How do you pick your coffee for the shops?
K: The way that we buy coffee is right now, we contact many different roasters and we sample their best stuff and if we like something, then we buy a lot of it. Once you reach a certain size threshold, that becomes untenable, because these small roasters can’t produce all that much.

C: What we have on the shelf is what we’re serving. Every day we cup coffees like wine. We’re tasting the coffees on the menu and we’re tasting all of the samples we get in. And we keep a tight record of all of these things and the ones that we like the best, the ones that score the best are the ones we serve. We also give our feedback to the roasters we taste. This is a system that we’re getting better at over time. The fact is the amount of work we’re putting into chosing our coffees is unparrelled. The end result is that we strongly feel that everything we have up there is the best of what’s in the U.S. right now.

Would you ever roast your own beans?
K: This has been misrepresented in the past. What we’ve said is that if we’re successful, and we grow this company, then roasting might be inevitable. But we hate the idea of roasting. It’s not fun, it’s an entirely different business. We created this to be a celebration of the coffee that other roasters are making. We like it because we can cherry pick what other roasters are doing best.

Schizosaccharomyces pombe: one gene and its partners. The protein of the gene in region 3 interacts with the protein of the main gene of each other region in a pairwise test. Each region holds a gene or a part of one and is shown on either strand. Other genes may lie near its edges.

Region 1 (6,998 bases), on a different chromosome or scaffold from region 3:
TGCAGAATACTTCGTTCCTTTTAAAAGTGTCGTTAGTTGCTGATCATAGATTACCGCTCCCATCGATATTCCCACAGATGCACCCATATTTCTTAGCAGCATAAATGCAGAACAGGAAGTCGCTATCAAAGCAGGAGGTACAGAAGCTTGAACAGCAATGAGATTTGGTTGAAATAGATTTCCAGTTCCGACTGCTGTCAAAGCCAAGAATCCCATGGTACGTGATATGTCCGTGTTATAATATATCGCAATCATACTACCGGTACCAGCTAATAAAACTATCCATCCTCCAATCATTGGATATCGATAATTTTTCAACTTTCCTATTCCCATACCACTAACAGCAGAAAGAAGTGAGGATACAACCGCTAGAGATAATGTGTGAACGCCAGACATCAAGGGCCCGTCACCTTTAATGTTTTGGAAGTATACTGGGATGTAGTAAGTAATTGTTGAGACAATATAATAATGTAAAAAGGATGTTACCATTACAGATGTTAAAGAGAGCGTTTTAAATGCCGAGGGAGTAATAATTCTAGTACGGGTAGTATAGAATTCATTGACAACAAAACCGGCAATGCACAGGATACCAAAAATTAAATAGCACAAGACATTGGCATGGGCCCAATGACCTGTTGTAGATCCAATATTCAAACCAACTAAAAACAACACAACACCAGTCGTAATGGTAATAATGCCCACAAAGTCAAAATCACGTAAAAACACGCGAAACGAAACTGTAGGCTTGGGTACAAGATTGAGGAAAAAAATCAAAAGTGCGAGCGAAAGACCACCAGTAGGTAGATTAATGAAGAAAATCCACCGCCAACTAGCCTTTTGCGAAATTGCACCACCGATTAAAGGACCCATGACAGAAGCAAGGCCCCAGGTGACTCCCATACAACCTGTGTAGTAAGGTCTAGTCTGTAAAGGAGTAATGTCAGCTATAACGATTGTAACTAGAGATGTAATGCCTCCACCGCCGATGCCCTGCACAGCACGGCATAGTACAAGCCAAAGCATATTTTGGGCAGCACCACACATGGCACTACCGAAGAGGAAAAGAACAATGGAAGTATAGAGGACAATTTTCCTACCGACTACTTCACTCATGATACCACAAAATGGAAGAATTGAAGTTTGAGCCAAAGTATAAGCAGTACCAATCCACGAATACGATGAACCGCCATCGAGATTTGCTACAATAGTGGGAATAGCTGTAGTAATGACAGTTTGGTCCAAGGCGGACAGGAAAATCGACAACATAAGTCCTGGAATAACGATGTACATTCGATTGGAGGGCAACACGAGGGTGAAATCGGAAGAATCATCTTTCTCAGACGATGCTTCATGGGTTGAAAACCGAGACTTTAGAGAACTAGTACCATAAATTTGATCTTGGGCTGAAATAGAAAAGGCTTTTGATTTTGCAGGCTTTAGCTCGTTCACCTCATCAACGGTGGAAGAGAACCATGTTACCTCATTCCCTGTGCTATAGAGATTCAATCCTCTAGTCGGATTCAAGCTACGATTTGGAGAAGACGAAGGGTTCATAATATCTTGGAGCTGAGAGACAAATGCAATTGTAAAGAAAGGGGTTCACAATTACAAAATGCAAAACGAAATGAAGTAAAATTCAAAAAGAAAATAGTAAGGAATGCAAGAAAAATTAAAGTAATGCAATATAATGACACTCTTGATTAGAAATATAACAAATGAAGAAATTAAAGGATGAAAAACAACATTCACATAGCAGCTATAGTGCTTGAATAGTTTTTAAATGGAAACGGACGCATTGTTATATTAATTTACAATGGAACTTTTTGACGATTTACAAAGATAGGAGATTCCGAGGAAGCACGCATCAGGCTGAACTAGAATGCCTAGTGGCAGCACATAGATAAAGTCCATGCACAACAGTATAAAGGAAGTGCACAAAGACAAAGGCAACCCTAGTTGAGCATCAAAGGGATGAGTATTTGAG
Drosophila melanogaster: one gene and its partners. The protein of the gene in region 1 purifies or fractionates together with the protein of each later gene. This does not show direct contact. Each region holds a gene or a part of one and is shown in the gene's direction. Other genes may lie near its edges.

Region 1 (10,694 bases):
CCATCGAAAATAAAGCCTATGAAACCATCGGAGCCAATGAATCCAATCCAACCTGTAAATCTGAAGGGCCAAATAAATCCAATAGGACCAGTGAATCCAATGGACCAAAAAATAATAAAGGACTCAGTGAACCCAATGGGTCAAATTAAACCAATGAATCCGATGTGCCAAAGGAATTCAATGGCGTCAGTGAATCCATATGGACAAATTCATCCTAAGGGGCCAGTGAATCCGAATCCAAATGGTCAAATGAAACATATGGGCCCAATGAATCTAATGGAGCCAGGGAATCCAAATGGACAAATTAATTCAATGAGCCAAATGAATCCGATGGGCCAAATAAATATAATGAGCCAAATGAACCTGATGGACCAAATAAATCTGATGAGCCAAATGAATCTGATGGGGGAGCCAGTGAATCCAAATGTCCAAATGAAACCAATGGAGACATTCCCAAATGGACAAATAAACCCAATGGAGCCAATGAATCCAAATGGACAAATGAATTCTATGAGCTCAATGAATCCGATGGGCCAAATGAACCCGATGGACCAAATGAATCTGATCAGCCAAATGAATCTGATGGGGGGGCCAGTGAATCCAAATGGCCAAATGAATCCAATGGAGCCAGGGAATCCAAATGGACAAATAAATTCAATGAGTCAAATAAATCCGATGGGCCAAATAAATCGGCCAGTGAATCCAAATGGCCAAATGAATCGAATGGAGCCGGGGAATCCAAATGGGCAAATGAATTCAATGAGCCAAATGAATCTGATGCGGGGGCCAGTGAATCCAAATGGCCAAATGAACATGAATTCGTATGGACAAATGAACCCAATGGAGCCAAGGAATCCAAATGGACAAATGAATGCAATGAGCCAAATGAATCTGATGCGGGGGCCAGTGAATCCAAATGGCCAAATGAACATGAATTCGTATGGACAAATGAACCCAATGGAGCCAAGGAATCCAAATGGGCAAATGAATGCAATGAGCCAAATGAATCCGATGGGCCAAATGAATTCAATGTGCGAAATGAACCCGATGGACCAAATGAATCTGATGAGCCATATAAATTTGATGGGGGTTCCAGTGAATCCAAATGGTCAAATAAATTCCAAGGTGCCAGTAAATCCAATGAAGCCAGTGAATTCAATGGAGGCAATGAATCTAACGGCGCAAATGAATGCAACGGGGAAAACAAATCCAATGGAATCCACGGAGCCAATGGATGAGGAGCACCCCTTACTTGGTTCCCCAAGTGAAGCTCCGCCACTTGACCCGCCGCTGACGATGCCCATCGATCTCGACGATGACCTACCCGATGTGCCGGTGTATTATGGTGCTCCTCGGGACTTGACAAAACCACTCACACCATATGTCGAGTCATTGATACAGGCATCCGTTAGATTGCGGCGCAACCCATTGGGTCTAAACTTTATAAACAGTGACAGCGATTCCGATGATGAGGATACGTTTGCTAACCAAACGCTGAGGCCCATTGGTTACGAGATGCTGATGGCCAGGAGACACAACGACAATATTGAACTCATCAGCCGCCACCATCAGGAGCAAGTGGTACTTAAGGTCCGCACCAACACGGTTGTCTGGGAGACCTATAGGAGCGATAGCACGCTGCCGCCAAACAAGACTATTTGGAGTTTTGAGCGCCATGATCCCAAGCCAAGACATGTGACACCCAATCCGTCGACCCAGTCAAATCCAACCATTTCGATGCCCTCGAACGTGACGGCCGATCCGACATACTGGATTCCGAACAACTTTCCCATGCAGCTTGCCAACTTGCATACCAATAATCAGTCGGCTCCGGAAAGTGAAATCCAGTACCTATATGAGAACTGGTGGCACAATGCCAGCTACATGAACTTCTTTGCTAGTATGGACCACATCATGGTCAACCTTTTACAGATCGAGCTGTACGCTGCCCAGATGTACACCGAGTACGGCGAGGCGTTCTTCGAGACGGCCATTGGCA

C: You can try to cherry pick green coffee, but you could get stuck with sub-par beans. And you sometimes have to sell it anyway. It’s about managing a large inventory of green [coffee beans]. For us, the ability to pick the best coffee is an advantage.

Why Larchmont?
K: Why Larchmont? Because, duh. This is the best location in L.A. It’s perfect. It’s ideal. There’s a lot of coffee lovers and not a lot of [great] coffee. Lot of residential, a lot of foot traffic. It’s a real neighborhood. There’s a sense of pride about the place and the neighborhood and about living here. That’s a great place to have a coffee shop.

Are you looking at other locations right now?
K: Right now we’re not looking past next week. Anywhere where there’s a need. We are not fixated on trendy neighborhoods or cool places. We want to be an L.A. instituteion. We want to be in neighborhoods where the stuff hasn’t gotten to you yet. Every time a big roaster comes to town, they either choose Silver Lake or the Arts District. Those are two neighborhoods we will not be in. Go Get Em Tiger, 230 N. Larchmont Blvd., Mid-Wilshire,